When it comes to taking Social Security plan distributions, you do have options.
Up first is age 62 -- that's the earliest you can take money from your Social Security plan. If you cash out at 62, just know there are benefits and penalties for cashing in early on Social Security -- and the "cons" pretty much outweigh the "pros."
Data from the Center for Retirement Research at Boston College states that age 62 is the most common period to claim Social Security benefits -- 42 percent of men and 48 percent of women do so, and many for good reasons.
That was the case for Anna Renault, a Baltimore-based author and multiple cancer survivor. "I'm a retiree who accepted Social Security at age 62, and several factors determined why I did so," Renault says. "First and foremost, I have a long medical history that includes multiple bouts of cancer as well as a heart condition. I wasn't sure how long I would live."
Renault had good reason to think so -- her maternal grandparents died before age 50, and at age 59, Renault was diagnosed with breast cancer.
"Considering the fact that my health precludes me from continuing to work full time, I needed a steady income that would at least cover my major bills such as mortgage and utilities (electric, phone and water)," she says. Her Social Security check, coupled with a small pension from after a 31-year career working for the state, allowed her to live a decent lifestyle.
"Together these two incomes cover my bills with a little left for emergencies, like replacing my 28-year-old refrigerator and regular car maintenance," Renault says.
Certainly, Renault's reasoning for taking Social Security early makes sense, given her situation. But doing so comes with caveats, notes Billy Vail, a money manager with Integrity Wealth Advisors.
"Claiming Social Security at 62, in lieu of full retirement age, yields a reduction in your benefit of about 30 percent of your primary insurance amount, compared to what you would receive at full retirement age," says Vail. Full retirement is 67 for most Americans, although the exact date depends on the year you were born.
As Vail says, and according to Social Security data, taking Social Security benefits at 62 reduces one's monthly benefit income by approximately 30 percent. But taking it between ages 63 and 66 bites into potential Social Security income, too.
Benefits are reduced by the following amounts by taking Social Security early:
-- Age 63 -- approximately 25 percent
-- Age 64 -- approximately 20 percent
-- Age 65 -- approximately 13 percent
-- Age 66 -- approximately 7 percent
By and large, by taking Social Security at age 62, you're only receiving 75 percent of potential benefits. By taking out proceeds at age 70 (the oldest age you can claim Social Security benefits), you're increasing your maximum potential returns by 8 percent for every year you delay benefits, Vail says.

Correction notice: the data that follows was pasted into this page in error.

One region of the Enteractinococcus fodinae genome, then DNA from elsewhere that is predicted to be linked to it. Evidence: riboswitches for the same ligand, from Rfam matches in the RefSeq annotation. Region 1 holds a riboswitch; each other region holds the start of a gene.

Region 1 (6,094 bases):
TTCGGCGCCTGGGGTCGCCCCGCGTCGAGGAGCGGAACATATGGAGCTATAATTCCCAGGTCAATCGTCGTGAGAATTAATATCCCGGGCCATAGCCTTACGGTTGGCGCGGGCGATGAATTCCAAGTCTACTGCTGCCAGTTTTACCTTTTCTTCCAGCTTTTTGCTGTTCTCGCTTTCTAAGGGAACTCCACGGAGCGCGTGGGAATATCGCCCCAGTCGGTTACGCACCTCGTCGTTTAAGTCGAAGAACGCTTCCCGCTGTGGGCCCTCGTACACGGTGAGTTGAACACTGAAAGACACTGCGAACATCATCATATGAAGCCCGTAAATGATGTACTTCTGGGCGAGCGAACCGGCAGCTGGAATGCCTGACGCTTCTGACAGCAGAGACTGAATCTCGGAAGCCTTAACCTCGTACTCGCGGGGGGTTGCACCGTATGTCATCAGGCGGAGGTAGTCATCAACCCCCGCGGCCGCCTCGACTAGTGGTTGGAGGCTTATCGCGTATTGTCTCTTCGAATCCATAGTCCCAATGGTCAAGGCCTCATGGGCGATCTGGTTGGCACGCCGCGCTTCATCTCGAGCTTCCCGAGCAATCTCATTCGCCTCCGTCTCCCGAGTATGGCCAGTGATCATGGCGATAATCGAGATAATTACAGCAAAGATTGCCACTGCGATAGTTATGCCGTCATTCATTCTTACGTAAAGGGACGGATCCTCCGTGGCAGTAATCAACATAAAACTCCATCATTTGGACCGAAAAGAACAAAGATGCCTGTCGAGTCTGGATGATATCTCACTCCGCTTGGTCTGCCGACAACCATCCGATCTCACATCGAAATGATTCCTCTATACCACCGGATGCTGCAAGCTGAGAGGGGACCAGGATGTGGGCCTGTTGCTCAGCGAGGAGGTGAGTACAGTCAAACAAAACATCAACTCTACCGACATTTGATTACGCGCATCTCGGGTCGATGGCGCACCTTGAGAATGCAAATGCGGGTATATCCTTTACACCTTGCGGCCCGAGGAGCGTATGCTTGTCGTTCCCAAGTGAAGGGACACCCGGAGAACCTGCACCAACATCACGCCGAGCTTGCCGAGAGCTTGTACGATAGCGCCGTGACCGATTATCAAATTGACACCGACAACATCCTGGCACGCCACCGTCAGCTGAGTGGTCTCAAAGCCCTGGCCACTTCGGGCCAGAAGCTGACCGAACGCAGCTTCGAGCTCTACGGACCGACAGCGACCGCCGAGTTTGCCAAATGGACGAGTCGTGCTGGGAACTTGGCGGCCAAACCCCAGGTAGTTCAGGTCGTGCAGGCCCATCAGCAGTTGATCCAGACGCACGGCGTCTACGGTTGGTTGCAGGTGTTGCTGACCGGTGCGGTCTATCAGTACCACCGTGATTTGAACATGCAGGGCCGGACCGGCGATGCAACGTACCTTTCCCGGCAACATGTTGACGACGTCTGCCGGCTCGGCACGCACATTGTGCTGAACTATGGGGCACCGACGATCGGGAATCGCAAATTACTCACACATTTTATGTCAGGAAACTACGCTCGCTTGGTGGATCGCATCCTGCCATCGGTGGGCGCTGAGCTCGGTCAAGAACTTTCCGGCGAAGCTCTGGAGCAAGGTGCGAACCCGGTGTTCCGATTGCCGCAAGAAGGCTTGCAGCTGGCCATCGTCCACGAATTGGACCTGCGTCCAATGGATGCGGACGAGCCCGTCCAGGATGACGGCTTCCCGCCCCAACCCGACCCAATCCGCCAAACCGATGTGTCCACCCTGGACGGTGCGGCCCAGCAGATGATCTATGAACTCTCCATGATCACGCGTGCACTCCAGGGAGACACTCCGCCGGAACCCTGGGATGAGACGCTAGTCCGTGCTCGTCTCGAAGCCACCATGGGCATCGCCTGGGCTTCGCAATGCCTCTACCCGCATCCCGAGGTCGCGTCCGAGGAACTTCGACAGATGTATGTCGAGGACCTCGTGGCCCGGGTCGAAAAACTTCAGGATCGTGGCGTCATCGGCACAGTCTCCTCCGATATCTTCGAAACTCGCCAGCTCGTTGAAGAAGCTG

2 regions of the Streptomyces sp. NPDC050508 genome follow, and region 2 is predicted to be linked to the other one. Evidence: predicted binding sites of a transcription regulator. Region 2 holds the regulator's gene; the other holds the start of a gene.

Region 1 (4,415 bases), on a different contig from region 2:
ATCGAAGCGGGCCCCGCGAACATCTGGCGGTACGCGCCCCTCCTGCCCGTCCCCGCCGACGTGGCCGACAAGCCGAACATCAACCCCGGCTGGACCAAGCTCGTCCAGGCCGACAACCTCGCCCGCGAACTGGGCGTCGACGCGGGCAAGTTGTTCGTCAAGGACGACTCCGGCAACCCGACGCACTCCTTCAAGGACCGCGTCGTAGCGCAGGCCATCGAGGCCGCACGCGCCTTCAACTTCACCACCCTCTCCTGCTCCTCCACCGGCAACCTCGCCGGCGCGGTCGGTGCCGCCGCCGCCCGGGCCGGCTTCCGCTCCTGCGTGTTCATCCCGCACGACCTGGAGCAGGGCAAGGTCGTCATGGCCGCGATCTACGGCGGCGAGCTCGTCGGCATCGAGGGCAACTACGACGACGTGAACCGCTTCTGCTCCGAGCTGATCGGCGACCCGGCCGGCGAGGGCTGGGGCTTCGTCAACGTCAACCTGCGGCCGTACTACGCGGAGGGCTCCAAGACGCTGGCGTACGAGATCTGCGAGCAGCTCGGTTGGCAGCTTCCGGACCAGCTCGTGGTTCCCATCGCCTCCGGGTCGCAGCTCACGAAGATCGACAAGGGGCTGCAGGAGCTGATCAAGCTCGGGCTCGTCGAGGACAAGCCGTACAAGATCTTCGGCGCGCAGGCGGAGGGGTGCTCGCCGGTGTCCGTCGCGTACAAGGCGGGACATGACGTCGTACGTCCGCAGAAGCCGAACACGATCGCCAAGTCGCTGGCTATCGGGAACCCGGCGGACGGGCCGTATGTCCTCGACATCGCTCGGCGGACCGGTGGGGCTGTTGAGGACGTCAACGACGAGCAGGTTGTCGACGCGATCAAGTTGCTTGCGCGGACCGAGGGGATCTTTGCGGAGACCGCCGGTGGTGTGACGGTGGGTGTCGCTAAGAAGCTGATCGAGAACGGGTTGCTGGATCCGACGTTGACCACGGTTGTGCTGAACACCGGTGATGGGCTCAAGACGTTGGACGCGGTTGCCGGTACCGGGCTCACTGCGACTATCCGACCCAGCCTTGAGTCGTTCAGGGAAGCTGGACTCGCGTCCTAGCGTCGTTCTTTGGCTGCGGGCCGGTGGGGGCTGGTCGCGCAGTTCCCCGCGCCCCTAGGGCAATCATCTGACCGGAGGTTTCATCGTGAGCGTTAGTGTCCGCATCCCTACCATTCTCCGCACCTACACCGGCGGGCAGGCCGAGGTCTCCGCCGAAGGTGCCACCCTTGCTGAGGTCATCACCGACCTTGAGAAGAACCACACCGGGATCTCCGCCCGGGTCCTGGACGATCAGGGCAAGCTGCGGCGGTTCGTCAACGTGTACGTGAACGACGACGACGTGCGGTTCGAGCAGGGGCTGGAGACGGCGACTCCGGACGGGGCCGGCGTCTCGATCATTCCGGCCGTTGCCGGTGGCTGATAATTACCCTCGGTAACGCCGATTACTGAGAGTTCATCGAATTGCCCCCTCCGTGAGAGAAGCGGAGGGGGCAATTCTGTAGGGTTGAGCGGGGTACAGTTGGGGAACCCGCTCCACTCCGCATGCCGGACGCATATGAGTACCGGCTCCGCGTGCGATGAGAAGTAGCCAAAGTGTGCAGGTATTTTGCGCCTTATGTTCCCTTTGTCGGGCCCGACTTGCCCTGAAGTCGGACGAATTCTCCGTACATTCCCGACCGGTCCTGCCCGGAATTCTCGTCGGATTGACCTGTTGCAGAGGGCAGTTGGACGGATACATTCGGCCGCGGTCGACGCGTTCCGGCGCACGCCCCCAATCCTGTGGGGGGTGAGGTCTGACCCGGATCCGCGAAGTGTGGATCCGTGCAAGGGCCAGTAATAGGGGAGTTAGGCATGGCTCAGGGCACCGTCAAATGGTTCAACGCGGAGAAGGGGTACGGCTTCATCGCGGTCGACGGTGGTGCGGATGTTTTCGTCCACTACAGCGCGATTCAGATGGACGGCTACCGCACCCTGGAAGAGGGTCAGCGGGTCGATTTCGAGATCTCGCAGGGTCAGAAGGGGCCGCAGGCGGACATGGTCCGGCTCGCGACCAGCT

There are a few scenarios where it does make sense to take Social Security at age 62, and health, as Renault attests, is definitely one of them.
"The numbers will vary depending on whether you are single, married, widowed, and on when you will attain full retirement age," says Oscar Vives Ortiz, a financial planner with PNC Wealth Management in Tampa, Florida. "If married, the decision also varies depending on the difference in wages earned between the spouses over their life."
"If you are physically unable to work, and you don't have other sources of income (especially if you're single), it's a good idea to take out Social Security benefits at age 62," he says.
On the downside, a person who begins Social Security benefits at age 62 will receive 75 percent of the projected benefit he or she would receive at their full retirement age -- "and the difference in benefit is permanent," Ortiz says.
"The breakeven point, when the total dollars received by waiting to age 66 begin to exceed total dollars received by beginning at age 62, is approximately age 77," he adds. "Life expectancy tables show that a person who has attained age 62 will live to be 85.5, and a person who has attained age 66 will live to be 86.2. This means that if you have a normal life expectancy, you will end up with less dollars received."
Additionally, the difference in benefit is also compounded because future benefits grow by cost of living increases. "That means that a client beginning Social Security benefits at age 62 is also giving up COLA increases on the missing 25 percent that would be available at full retirement age," Ortiz explains.
Taking a realistic view of what you'll be doing at age 62 and age 82 should factor into the decision, too.
"A person who is retired at 62 and does not collect Social Security is going to drain their retirement assets faster," says Dennis O'Keefe, an investment advisor Successful Money Strategies in Fall River, Massachusetts. "Once they run out of assets, the only fallback position they have at 80 or 85 or 90 is that Social Security check. That's bad planning."
In addition, it is far more likely that a retiree will spend money in their 60s than their 80s, O'Keefe says. "Think of most of the 80-year-olds you see. Are they buying lots of clothes? Going on lots of trips? Eating huge meals? No. As we age, our world shrinks and our need for income shrinks with it," he adds. "Potentially giving up more income later to be able to spend that money early in retirement is a massive issue that few new retirees consider because every article you read is about waiting until 70 to collect your [Social Security]."
Deciding to take Social Security early is an experience that carries both a financial and emotional burden, so don't take it lightly. Talk to a trusted financial professional and weigh all the pros and cons.
Because once you decide, there's no turning back, and that decision could have a huge impact on your retirement lifestyle.
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